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What is it about nice people that attract total idiots?Nice people are martyrs. Idiots are evangelists.


Friday, February 21, 2014

Time Machine week 108

Today is February 21, 1972.  Today is the famous meeting between Richard Nixon and the Chinese leadership.  In honor of the occasion (and because I'm scuffling a bit on specials), here are some clips from that first meeting:

Chairman Mao: Yesterday in the airplane you put forward a very difficult problem for us. You said that what it is required to talk about are philosophic problems.

President Nixon: I said that because I have read the Chairman’s poems and speeches, and I know he was a professional philosopher. (Chinese laugh.)

Chairman Mao: (looking at Dr. Kissinger) He is a doctor of philosophy?

President Nixon: He is a doctor of brains.


 Dr. Kissinger: I used to assign the Chairman’s collective writings to my classes at Harvard.

Chairman Mao: Those writings of mine aren’t anything. There is nothing instructive in what I wrote.


President Nixon: The Chairman’s writings moved a nation and have changed the world.

Chairman Mao: I haven’t been able to change it. I’ve only been able to change a few places in the vicinity of Peking.


President Nixon: (Kissinger) doesn’t look like a secret agent. He is the only man in captivity who could go to Paris 12 times and Peking once and no one knew it, except possibly a couple of pretty girls. (Chou laughs.)

Dr. Kissinger: They didn’t know it; I used it as a cover.

Chairman Mao: In Paris?

President Nixon: Anyone who uses pretty girls as a cover must be the greatest diplomat of all time.

Chairman Mao: So your girls are very often made use of?

President Nixon: His girls, not mine. It would get me into great trouble if I used girls as a cover.

Prime Minister Chou: (laughs) Especially during elections. (Kissinger laughs.)

Welcome to Time Machine, where we tackle the tough stuff!  This week, a six degrees that takes us from Don McLean to Bing Crosby (or is it Percy Faith?); Tammi Terrell- is she live, or is she... Valerie Simpson? And what does the new UK #1 have to do with Donna Summer?  All that and Ozzie Osbourne too- sorta..

Shhh... don't tell Sharon I was on TM without her...

So, as usual, we start this week's show by reviewing the tops of other peoples' charts.  Internationally, Australia has moved on to Brand New Key; Canada has favorite son Frank Mills (yes, Music Box Dancer Frank Mills) on top with Love Me Love Me Love.  Now the UK, thanks to me not paying attention, had one last week and one this week to tell you about.  The one last week was a band called Chicory Tip ( also just known by the name Chicory in the US of A by the few that knew them) with a song called Son Of My Father.  This was a tune written by Giorgio Moroder and Peter Bellotte, the team that wrote Donna Summer's biggest hits like Hot Stuff.  The next week, Les Crane's recital of Desiderata moved into the top spot.  And New Zealand had English singer Daniel Boone ( who hit here with Beautiful Sunday) and their version of Daddy Don't You Walk So Fast.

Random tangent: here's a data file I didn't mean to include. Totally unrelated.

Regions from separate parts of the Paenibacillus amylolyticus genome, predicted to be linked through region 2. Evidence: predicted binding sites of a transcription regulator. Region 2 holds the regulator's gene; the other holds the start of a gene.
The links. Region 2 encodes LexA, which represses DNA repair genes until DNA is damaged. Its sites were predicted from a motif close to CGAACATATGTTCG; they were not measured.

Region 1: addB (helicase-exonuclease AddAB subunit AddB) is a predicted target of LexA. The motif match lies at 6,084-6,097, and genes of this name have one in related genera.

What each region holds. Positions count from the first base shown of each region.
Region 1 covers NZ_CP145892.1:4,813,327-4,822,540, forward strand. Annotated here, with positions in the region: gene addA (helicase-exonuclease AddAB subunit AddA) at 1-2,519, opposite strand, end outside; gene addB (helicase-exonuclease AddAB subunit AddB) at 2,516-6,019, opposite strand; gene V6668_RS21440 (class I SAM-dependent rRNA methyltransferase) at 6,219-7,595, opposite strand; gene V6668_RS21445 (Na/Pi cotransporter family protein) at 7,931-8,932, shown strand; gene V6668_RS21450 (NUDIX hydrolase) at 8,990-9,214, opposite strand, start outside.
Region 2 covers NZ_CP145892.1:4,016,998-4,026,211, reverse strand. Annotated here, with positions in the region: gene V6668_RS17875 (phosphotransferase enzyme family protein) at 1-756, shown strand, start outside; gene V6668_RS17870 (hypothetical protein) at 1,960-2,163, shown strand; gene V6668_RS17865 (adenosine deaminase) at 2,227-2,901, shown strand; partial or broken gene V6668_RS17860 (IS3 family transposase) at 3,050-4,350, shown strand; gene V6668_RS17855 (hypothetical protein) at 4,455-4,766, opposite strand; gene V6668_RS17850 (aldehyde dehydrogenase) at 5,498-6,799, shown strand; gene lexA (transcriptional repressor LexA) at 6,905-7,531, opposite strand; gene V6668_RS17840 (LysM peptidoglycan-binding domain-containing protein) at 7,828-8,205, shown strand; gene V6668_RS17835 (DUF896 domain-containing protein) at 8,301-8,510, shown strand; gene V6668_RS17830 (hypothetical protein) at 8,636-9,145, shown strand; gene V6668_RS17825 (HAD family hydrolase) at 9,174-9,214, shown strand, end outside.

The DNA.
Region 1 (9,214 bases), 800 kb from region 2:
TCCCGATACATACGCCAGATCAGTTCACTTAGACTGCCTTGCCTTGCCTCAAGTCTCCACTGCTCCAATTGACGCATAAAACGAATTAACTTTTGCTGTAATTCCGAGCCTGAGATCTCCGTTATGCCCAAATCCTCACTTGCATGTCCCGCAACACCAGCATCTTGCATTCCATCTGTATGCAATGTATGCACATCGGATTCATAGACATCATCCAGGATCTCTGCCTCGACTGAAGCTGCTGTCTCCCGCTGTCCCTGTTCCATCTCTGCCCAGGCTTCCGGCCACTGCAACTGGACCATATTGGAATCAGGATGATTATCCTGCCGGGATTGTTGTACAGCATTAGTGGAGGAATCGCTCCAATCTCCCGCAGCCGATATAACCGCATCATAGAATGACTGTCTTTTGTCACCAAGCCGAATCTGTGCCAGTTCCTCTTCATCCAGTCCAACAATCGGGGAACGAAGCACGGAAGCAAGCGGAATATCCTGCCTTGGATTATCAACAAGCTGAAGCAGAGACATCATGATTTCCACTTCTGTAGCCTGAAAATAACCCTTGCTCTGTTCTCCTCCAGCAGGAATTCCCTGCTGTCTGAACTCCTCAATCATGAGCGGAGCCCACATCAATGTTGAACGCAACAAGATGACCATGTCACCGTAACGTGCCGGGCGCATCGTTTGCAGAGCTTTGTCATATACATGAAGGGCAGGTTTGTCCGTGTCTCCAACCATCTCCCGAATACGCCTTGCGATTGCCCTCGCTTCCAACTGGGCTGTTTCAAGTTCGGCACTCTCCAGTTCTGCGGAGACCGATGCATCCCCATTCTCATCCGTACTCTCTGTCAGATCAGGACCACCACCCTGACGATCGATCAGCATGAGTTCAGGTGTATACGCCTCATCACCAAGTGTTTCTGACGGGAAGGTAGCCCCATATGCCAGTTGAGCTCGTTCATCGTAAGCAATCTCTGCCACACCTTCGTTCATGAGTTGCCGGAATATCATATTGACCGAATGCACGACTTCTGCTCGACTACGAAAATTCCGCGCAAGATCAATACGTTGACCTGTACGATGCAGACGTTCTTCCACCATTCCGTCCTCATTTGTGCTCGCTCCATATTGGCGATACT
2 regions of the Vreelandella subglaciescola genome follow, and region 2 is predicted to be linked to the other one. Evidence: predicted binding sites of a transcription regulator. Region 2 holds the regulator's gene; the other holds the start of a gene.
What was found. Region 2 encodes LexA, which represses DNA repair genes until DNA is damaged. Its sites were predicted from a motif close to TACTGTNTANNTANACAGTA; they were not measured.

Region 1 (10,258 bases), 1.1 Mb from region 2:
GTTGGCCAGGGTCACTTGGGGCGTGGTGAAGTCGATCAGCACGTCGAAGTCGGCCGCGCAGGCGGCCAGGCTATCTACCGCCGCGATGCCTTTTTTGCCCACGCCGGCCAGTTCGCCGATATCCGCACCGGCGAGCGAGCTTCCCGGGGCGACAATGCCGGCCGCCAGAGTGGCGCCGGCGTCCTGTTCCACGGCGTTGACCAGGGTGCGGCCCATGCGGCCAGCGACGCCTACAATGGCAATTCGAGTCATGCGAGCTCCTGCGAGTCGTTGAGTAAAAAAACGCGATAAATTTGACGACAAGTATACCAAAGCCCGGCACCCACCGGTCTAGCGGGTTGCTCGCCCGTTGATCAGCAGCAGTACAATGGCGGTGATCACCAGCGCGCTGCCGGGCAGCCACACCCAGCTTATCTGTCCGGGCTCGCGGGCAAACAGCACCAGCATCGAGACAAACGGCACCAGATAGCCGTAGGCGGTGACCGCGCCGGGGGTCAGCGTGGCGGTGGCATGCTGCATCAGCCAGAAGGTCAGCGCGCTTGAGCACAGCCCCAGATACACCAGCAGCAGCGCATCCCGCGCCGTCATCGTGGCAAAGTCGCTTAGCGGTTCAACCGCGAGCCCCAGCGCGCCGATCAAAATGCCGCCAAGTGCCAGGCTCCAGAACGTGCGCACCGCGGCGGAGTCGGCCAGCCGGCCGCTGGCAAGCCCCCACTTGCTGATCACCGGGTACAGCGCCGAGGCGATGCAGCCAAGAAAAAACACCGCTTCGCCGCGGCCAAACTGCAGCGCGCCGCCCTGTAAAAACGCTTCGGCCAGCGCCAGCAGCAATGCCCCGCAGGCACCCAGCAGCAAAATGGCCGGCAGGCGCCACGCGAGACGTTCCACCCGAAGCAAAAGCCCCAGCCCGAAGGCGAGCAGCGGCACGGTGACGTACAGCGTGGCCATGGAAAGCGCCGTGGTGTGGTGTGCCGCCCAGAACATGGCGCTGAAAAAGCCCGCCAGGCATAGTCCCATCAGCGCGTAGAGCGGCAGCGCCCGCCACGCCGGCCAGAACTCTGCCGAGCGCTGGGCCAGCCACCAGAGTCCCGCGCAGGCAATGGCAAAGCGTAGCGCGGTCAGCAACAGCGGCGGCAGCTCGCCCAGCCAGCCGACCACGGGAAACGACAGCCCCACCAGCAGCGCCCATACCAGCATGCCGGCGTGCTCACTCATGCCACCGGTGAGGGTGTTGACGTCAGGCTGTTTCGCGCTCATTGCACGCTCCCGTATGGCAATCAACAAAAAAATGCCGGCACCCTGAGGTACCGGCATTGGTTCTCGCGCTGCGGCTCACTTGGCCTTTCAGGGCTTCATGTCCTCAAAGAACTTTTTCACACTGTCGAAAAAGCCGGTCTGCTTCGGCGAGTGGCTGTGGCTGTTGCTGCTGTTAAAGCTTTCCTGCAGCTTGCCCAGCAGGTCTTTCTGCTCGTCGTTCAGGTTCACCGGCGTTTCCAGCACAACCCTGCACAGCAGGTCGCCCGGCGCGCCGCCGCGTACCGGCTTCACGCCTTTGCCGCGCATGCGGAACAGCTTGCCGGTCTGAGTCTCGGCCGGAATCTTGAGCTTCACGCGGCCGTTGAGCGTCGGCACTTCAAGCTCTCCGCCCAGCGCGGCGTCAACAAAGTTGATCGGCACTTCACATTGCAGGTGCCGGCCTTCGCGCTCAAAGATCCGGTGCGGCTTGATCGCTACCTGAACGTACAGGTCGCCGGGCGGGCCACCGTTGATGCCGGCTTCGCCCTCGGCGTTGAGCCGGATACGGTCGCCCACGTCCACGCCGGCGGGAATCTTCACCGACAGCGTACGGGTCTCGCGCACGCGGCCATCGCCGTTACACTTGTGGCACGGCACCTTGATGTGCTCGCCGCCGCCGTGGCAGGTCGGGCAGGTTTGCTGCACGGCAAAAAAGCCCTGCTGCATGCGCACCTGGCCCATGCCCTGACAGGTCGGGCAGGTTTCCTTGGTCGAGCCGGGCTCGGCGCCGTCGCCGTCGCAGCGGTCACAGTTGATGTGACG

Hey, coonskin cap!  That's MY song!

Around the US of A, Precious And Few is on top in LA, WLS in Chicago has Hurting Each Other, while the rest of Chicago, along with both Detroit stations and Pittsburgh have Without You, Minneapolis is split between Joy and Robert John's cover of The Lion Sleeps Tonight, while San Diego... well, their short list of #1s I had access to has run out.

So we move on to the debuts this week, and we'll feature three of the 15 newbies of the week.  At 78, the Stylistics and Betcha By Golly Wow; at 73, America with A Horse With No Name; and at 63, Donny Osmond with Puppy Love.  Here's a bonus question- who was older when they hit the charts with Puppy Love?  Paul Anka or Donny?  Bonus if you can guess who Paul wrote it for! Answer in a couple paragraphs.

Our birthday songs for the week start with the new 30-year olds.  Phil Collins is 30 with the soundtrack hit Against All Odds, and Bonnie Tyler with Holding Out For A Hero.  (I wonder how that worked out for her?)  Turning 35 is one of my favorite old-school jams, Instant Funk's I Got My Mind Made Up, as well as George Harrison and Blow Away.

Turning 40 are Pink Floyd's Us And Them, and Mike Oldfield's Tubular Bells; turning 45, we have Brother Love's Travelling Salvation Show by Neil Diamond, Crazy Elephant's Gimme Gimme Good Lovin', Edwin Starr's Twenty-Five Miles, and a bit of a cult hit, MC5's Kick Out The Jams.  Turning 50 is Satchmo and Hello Dolly!  And turning 55, Tommy Edwards with his take on Please Mr. Sun, as well as Buddy Holly with a song later redone by Linda Ronstadt- It Doesn't Matter Any More.  Blow Out The Candles...